app.addActivity(new CounterActivity(), true);

At this point, a more complex app would also set options for the renderer and DOM-based ‘router’, and add more activities that may be activated dynamically.

Run this app: The finished app is available online HERE.

Compiling, bundling, and running — The code above fits in a single file, but most real-world applications would be developed using multiple source code files, assets, dependencies, and configuration files — which all need to be compiled and bundled into a distributable output format.

The Desk framework does not depend on a specific build tool or bundler. Refer to the Tutorials section for more information on how to set up a complete project and deploy it to the web or a native runtime environment.


Desk includes built-in functionality to test your application, including unit tests and integration tests.

By replacing the useWebContext() call to useTestContext() in the example above, we can run the app from the command line, without a browser. Instead of rendering the UI to a browser or other platform, or even simulating the DOM API, Desk simply keeps all view output in memory and allows us to query the result to validate that the output is correct.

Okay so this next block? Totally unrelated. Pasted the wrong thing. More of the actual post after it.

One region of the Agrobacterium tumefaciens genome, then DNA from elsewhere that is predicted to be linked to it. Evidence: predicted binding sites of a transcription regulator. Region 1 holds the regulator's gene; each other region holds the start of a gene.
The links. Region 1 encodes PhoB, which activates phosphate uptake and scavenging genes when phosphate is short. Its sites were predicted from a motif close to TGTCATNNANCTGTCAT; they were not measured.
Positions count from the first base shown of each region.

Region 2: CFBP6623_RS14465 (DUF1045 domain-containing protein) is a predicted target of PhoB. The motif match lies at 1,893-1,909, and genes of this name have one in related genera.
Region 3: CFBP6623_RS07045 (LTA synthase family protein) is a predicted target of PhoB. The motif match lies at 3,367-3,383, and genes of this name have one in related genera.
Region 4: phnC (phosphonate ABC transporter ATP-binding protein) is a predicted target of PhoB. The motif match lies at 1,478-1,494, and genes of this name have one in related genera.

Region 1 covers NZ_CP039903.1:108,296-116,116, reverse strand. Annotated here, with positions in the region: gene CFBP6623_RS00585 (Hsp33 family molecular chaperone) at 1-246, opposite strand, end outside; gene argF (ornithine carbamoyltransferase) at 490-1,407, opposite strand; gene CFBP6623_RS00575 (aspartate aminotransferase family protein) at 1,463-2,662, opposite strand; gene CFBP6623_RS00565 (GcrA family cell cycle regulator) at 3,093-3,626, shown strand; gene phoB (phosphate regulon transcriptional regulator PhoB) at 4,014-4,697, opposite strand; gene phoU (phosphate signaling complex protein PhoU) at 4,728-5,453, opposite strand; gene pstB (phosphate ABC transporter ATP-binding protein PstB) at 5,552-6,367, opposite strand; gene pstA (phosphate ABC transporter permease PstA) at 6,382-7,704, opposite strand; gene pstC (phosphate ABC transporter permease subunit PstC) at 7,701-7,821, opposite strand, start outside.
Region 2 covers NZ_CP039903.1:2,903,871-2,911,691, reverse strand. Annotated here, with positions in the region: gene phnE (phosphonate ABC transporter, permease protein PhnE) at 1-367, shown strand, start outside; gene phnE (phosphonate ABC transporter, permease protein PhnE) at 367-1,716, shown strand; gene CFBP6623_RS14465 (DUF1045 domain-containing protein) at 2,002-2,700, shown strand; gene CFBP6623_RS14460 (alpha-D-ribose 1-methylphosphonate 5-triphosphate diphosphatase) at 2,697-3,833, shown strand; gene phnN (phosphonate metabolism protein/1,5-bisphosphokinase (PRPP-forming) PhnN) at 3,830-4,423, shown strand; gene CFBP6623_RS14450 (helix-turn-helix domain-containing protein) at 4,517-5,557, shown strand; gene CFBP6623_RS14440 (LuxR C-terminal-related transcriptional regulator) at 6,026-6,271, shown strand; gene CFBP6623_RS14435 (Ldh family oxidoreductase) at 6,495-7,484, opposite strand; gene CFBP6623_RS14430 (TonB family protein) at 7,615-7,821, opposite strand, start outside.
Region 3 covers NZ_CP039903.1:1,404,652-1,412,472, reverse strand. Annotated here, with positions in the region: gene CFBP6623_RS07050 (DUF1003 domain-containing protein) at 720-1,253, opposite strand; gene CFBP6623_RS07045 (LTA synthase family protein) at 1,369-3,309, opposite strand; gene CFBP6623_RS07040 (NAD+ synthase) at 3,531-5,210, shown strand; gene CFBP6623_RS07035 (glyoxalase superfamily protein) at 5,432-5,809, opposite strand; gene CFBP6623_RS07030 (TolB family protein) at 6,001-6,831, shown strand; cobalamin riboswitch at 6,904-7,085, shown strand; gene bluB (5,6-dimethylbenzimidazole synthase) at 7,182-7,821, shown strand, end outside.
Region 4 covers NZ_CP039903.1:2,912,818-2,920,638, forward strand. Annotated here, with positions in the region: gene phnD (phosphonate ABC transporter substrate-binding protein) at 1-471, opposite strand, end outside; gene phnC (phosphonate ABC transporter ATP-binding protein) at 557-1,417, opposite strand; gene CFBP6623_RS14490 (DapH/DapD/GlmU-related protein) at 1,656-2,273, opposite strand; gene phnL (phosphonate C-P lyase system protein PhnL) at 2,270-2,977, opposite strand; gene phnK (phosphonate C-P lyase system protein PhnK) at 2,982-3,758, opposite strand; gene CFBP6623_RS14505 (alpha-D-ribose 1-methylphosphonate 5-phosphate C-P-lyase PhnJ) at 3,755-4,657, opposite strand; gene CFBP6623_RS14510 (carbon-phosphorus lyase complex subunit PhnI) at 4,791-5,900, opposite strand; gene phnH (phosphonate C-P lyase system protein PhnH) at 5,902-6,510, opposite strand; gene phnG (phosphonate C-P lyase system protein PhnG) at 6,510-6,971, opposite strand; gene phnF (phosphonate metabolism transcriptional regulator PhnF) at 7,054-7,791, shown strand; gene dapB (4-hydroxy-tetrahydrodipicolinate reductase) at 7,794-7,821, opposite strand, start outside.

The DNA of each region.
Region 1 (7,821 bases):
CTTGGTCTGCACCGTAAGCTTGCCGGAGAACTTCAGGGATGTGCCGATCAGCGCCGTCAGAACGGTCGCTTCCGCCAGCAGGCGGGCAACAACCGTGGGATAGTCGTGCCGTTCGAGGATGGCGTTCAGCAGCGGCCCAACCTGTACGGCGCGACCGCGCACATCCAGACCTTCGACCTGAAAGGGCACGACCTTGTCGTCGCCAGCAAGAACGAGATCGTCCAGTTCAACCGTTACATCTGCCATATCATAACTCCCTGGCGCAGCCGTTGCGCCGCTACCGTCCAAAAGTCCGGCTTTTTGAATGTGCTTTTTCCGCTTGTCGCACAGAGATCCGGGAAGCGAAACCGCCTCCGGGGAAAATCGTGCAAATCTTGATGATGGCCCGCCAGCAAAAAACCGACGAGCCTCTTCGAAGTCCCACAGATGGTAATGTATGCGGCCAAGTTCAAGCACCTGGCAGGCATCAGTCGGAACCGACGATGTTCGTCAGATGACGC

The following example shows how to test our counter program, with integration tests that inspect both the activity instance and its view — simulating a button press to invoke one of the event handlers, and checking the new output.

describe("Example", (scope) => {
  // set up a new test context before each test
  let activity: CounterActivity;
  scope.beforeEach(() => {
    activity = new CounterActivity();
    app.addActivity(activity, true);

  // test that the counter is 0 both in the activity and view
  test("Counter starts at zero", async (t) => {
    await t.expectOutputAsync(100, { text: "Count: 0" });

  // test that the Up button works
  test("Counter goes up", async (t) => {
    // find the button and click it
    await t
      .expectOutputAsync(100, { type: "button", text: "Up" })
      .then((b) => b.getSingle().click());

    // check that the counter is 1 both in the activity and view
    await t.expectOutputAsync(100, { text: "Count: 1" });

Other features

Desk includes many other features that are not demonstrated in the example above:

  • Navigation and routing
  • Modal dialogs and menus
  • Form input and data validation
  • Logging and error handling
  • Task scheduling
  • Internationalization (i18n)
  • Themes, icons, and colors

Many of these features can be accessed through the global application context object. Documentation is available both on this website, and from the package’s .d.ts files — which should show up automatically in your code editor.

Next steps

Refer to the following sections to continue your journey with Desk.

  • DocumentationLearn how to find your way around the Desk framework documentation.
  • TutorialsA collection of tutorials to help you get started with the Desk framework.
  • ExamplesA collection of example apps that demonstrate various concepts in practice.